Scientists say they have discovered a biological anomaly that could change how we understand our sense of smell.
The study in the journal Neuron shows some people can smell normally, despite missing the part of the brain that is considered to be crucial for smell - the olfactory bulbs.
Lacking bulbs should cause anosmia (being unable to smell).
Curiously, the phenomenon mostly affects left-handed women, and has never been detected in men.
How does smell work?
So how do we smell a fresh mug of coffee, a garden flower or even a newborn's soiled nappy?
Current science says odours enter the nose where they excite nerve endings.
This creates an electrical signal that travels up to a specialised part of the brain called the olfactory bulbs.
They process the signals coming from the nose to work out what we are sniffing.
Except researchers at the Weizmann Institute of Science in Israel have found people who have a normal sense of smell even though they are bulb-less.
How common is it?
The scientists stumbled across the first example when doing brain scans of people with a healthy sense of smell as part of a completely unrelated study.
Researcher Prof Noam Sobel told BBC News: "We could not find any sign of olfactory bulb in her brain, it's an anomaly - this does not make sense, right?"
The woman was left-handed and the researchers wanted to compare her brain to other left-handed women, to see what was going on.
They only had to scan another nine brains before they found another woman with no bulbs, but a cracking sense of smell.
"It was overwhelmingly shocking, this started ringing all the bells," Prof Sobel said.
The team then turned to a public library of 1,113 brain scans - the Human Connectome Project - and found yet more examples.
The phenomenon has never been detected in men, but is present in more than 4% of left-handed women.
Prof Sobel said he had "absolutely no clue" why gender and left-handedness seem to be involved.
So what is going on?
There are a number of ideas, but only more research will tell which is correct.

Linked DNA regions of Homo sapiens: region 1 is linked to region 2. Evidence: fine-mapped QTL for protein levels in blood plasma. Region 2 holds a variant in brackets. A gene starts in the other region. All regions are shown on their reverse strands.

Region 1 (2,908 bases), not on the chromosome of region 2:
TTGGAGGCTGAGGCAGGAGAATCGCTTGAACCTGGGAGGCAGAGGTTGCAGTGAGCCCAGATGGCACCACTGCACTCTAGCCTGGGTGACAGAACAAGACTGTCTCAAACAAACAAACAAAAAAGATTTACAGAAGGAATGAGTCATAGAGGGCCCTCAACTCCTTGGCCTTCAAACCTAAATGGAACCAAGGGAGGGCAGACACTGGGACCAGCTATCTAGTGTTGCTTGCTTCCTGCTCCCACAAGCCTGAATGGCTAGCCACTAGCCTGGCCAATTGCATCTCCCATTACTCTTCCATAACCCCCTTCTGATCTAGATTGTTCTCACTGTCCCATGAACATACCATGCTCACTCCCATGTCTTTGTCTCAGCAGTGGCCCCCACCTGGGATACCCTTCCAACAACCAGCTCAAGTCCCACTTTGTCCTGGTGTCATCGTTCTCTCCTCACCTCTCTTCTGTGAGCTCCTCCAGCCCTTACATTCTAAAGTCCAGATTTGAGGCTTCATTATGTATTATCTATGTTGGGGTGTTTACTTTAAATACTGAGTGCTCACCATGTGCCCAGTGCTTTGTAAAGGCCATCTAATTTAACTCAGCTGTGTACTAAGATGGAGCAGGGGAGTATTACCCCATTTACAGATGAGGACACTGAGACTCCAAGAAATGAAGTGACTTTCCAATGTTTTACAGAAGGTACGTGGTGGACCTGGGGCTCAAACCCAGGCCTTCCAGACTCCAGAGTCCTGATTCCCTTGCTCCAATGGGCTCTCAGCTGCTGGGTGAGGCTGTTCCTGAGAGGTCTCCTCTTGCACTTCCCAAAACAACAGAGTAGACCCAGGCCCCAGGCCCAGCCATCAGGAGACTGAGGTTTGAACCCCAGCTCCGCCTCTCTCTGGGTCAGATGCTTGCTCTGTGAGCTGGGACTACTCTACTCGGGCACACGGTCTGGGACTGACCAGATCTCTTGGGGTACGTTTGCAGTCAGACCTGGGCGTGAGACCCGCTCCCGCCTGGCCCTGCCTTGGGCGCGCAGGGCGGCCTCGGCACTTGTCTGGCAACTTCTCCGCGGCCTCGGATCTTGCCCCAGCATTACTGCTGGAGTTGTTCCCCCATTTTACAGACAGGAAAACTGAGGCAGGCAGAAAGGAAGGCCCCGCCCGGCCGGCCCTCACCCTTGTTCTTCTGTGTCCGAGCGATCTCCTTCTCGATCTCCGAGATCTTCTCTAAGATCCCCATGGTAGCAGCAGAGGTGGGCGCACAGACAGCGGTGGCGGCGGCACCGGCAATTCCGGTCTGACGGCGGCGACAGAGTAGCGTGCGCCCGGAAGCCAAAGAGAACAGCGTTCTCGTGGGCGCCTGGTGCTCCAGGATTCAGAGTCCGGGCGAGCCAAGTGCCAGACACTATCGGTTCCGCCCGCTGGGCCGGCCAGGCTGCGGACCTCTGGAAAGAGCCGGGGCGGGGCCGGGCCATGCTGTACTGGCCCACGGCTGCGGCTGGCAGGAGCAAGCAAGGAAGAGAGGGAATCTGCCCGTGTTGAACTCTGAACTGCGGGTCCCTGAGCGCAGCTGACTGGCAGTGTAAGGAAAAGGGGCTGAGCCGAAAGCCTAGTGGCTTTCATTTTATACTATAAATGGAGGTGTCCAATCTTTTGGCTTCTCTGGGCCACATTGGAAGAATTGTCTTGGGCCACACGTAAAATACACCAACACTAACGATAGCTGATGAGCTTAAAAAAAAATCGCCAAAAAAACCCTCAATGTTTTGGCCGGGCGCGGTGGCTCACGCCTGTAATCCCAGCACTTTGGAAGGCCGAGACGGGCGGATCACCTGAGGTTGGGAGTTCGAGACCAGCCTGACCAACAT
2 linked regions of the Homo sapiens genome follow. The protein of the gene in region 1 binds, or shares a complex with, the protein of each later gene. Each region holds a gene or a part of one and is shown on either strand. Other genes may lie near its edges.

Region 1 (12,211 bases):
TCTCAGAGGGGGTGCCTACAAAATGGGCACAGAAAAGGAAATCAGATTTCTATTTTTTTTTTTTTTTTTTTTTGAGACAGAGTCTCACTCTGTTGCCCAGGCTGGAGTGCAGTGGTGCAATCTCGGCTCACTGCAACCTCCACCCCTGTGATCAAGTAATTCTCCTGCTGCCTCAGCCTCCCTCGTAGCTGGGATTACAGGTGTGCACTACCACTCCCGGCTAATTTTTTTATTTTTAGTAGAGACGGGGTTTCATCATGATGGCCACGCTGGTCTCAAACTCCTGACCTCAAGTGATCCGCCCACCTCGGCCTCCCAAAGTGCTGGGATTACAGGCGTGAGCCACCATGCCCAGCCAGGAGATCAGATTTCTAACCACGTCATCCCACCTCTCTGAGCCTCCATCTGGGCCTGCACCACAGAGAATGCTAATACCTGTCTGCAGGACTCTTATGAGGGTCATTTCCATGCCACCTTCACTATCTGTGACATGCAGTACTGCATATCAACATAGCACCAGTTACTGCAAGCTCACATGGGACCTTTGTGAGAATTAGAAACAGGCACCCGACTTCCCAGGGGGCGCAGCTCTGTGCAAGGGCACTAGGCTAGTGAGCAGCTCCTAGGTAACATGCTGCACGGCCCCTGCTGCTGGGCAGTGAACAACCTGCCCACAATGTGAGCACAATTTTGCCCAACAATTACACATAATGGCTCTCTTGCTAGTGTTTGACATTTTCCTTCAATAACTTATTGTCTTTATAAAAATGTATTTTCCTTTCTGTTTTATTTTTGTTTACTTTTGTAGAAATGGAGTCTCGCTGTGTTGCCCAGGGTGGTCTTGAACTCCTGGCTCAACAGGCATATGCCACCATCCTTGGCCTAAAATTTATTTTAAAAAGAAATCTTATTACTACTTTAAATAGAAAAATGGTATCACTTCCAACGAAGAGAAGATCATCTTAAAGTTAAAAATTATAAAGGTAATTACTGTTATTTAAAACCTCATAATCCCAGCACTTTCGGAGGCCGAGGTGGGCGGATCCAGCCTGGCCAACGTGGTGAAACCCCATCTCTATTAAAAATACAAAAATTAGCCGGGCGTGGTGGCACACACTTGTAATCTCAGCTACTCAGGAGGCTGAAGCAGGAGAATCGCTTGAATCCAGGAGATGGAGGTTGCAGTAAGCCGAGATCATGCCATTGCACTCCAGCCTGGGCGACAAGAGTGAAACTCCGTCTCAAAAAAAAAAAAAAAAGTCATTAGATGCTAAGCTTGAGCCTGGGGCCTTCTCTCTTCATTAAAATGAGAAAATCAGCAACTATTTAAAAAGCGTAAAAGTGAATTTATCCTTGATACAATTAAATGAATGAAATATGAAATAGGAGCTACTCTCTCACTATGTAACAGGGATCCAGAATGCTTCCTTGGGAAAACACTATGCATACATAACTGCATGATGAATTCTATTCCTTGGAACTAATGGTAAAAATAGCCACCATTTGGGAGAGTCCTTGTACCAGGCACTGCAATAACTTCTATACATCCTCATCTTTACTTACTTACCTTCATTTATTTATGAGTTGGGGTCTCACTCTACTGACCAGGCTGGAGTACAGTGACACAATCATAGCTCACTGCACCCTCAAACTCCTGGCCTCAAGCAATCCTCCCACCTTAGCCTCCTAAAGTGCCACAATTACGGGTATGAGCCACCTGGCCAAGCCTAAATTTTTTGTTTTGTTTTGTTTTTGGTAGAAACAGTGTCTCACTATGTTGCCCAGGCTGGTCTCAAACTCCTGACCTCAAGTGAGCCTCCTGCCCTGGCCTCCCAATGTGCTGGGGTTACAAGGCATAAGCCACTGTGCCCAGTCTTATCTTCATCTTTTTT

One possibility is the women do have olfactory bulbs, but they are so small they cannot be detected on brain scans.
However, this does not explain how they retain such a good sense of smell with such compromised bulbs.
Another explanation is the brain's ability to adapt, known as plasticity.
If a child is born without olfactory bulbs, then maybe another part of the brain takes on the bulb's aroma-discerning responsibilities.
But the researchers have raised a more controversial explanation which challenges current understanding of smell.
They argue the bulbs may not be involved in recognising smells and instead have a different role, potentially for locating a smell rather than identifying it.
"It's a dramatic alternative," said Prof Sobel.
He added: "My hunch is the olfactory bulbs may be more important for the 'where'."
What do experts think?
"The fact that their olfactory ability is virtually identical to that of normal subjects is very surprising," Prof Matthew Cobb of the University of Manchester told the BBC.
Prof Cobb, author of the forthcoming book Smell: A Very Short Introduction says the living brain is very flexible, and may be compensating for a lack of olfactory bulbs.
"For example, there is a man in Marseille whose cortex - the region of the brain generally thought to be involved in higher intellectual functions - is compressed into a tiny sliver of cells, yet he is of average intelligence and holds down a job as a civil servant.
"In China, a young woman has no cerebellum - the structure at the base of the brain involved in co-ordination - and although she does have slurred speech and poor coordination, these symptoms are nowhere near as serious as animal studies would suggest they should be."
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